Starring Andy Lau, Nicholas Tse, Fan Bing-Bing, Wu Jing, Shi Yanneng, Yu Shaoqun, Xiong Xin-Xin, Yu Hai, Bai Bing, Jackie Chan
Directed by Benny Chan
Expectations: High. A big-budget Shaolin Temple remake? OK!
Benny Chan’s Shaolin is an interesting film. It’s got the look and the feel of a big Hollywood feature, but its subject matter is firmly rooted in the cultural history of China. It also features action and martial arts scenes that harken back to the 90s heyday of Hong Kong action cinema. Unfortunately as a whole Shaolin isn’t as good as I’d hoped it would be, but I still enjoyed it quite a bit. Shaolin is a loose remake of the 1982 film Shaolin Temple, the film that introduced Jet Li to the Chinese moviegoing public. I haven’t seen Shaolin Temple in a good fifteen years so I can’t comment on whether this follows the same story or if it does a good job of adapting the tale to fit its needs. A quick glance at the Wikipedia synopsis shows that while there are certain elements that carry over, Shaolin is basically a new story.
Andy Lau plays a ruthless general who values little over wealth and power. He’s our main character (and the hero) but this doesn’t become apparent until about forty-five minutes in or so. This makes for a strange, somewhat off-putting opening section of the film that I think would have better served the story if it had been tightened up. I understand the reasoning behind structuring the film as they do and it does lay great groundwork for scenes later in the film, but for the movie to not have a distinct identity until forty-five minutes in is a bit odd.
In fact, all the action sequences are great. It’s impressive to see such a big-budget, lavish Hong Kong production focus on traditional martial arts and old-school wirework. There’s very little obvious computer enhancement and most of that comes in backgrounds or moments away from the action. The fighting itself looks to be achieved purely through the human spirit and a crack team of wire experts. As such, the fights themselves have that fantastic 90s Hong Kong feel and the filmmaking echoes this quality, choosing quality editing and shot selection that work with the choreography to create kinetic, exciting action scenes. Imagine that!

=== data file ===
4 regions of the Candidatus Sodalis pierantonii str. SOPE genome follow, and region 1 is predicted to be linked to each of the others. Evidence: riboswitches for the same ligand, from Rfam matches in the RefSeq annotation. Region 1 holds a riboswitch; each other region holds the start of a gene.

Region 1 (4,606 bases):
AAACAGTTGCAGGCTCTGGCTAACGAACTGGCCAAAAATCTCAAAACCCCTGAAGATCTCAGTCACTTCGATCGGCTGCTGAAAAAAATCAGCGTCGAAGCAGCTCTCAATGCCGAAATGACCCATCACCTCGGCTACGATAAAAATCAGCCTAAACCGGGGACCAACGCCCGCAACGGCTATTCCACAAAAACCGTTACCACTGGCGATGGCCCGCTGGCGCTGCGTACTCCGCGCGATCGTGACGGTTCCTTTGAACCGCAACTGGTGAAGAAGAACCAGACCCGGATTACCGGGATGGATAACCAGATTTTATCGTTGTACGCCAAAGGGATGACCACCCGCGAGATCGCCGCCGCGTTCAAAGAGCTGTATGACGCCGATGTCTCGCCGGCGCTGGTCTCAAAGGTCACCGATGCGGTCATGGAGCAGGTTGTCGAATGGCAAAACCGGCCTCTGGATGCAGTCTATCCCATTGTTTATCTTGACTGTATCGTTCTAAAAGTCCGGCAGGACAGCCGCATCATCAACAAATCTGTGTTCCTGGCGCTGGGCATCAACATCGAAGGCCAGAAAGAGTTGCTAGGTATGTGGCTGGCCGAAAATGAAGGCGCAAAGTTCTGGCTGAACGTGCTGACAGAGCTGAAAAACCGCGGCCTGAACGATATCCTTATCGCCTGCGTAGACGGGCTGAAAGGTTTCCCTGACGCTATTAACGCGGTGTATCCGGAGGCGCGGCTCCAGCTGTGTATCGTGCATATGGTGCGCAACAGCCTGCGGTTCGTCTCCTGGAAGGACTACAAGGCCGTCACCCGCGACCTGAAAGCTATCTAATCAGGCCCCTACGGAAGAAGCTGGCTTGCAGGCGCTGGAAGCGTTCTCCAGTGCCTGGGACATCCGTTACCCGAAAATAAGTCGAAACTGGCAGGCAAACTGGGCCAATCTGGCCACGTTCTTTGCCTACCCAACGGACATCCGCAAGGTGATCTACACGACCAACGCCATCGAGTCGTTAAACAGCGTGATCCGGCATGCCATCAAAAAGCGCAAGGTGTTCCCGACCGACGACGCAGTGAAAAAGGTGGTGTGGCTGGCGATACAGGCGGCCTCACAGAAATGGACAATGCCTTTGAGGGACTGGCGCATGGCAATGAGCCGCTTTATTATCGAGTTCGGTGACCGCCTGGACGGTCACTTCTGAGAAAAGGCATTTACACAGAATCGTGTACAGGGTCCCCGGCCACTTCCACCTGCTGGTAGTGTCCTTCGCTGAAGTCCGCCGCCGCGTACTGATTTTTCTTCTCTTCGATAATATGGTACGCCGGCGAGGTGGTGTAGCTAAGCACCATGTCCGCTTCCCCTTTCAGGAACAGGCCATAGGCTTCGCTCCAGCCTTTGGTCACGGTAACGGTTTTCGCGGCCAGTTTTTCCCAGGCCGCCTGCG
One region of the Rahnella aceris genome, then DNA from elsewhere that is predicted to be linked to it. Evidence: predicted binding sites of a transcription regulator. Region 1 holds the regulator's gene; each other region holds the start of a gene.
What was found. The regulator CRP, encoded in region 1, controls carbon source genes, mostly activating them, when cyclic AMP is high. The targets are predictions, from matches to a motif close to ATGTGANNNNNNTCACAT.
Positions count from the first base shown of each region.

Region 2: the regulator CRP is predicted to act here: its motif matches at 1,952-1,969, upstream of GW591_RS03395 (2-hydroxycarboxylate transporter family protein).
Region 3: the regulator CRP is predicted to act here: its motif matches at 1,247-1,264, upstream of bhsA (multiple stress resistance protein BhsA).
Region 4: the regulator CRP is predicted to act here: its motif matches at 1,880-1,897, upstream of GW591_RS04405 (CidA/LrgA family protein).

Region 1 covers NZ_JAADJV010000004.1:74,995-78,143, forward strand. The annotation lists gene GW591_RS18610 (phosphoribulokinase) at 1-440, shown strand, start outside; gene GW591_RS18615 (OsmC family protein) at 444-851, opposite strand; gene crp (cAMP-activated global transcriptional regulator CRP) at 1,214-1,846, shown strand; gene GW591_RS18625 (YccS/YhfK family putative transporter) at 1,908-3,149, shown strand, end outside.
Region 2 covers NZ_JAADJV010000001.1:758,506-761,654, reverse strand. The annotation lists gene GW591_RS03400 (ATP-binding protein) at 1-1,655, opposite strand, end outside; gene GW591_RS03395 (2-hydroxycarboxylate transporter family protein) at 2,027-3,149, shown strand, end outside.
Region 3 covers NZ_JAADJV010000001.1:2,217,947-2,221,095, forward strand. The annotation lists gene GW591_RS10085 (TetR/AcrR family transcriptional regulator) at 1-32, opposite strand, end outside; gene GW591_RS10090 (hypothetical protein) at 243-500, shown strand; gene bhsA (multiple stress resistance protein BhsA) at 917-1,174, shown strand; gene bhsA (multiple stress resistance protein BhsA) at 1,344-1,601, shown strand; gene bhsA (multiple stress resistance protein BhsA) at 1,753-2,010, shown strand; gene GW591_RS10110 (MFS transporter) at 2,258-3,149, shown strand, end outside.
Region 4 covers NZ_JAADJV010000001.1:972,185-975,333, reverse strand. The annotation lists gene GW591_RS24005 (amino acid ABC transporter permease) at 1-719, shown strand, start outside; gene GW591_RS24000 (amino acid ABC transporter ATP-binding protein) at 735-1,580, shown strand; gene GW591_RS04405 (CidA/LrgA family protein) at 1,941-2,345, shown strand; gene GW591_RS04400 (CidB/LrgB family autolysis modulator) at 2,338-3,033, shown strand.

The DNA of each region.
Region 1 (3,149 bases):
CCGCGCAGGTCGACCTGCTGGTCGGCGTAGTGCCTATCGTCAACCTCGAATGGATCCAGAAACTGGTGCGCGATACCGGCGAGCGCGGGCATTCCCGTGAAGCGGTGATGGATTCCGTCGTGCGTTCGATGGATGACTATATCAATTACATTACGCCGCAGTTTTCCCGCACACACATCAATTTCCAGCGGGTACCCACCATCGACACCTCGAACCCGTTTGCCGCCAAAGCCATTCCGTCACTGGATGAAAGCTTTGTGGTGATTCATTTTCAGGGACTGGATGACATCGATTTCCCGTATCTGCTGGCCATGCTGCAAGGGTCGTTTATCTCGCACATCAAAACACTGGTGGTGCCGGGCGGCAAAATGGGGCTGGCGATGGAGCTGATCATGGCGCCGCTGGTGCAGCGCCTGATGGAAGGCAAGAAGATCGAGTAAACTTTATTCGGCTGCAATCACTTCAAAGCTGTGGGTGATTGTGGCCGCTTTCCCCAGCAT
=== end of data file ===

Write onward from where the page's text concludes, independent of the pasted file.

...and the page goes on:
Jackie Chan has a small role as a chef and he does a great job both dramatically and in his single fight scene. The fight came unexpectedly and was a delight to watch, as Jackie pulled all kinds of cooking techniques into the fight in classic Chan style. It’s a short scene, but one that Chan fans will enjoy, and if you don’t enjoy the work of Jackie Chan I honestly don’t know what to tell you. I thought for sure he was in this film simply to throw him in the trailer and capitalize on his name for the poster, but he was actually used pretty well and added a quality supporting character to the film.
There’s also a load of child actors and martial artists that fill out the ranks of the Shaolin monks that are nothing short of awesome. One scene in particular stands out where Andy Lau finds a small boy training at night in the cold. When asked, the boy says he trains because of the cold, in order to stay warm and invites Lau to join him. They practice their form in wonderful unison, as the abbot and Chan look on. It’s a great scene and one of many that highlights the fantastic cinematography on display here. Hong Kong filmmaking never looked this good in a classic Hollywood sense, with swooping crane shots and grand vistas, and I hope that the trend continues (as long as there’s substance to go along with the pretty pictures).
Shaolin isn’t everything I hoped it to be, and it’s a bit disjointed in the beginning, but it pulls itself together rather nicely much like the main character of the film. It’s a drama/action hybrid that works fairly well, although my inner voices screamed for more action. The action that’s here is great and the film has lots of awesome scenes, but I think a bit of pruning could have helped it move along quicker. In the end, if you enjoy martial arts films I would definitely recommend Shaolin. It’s not perfect, but it’s worth it.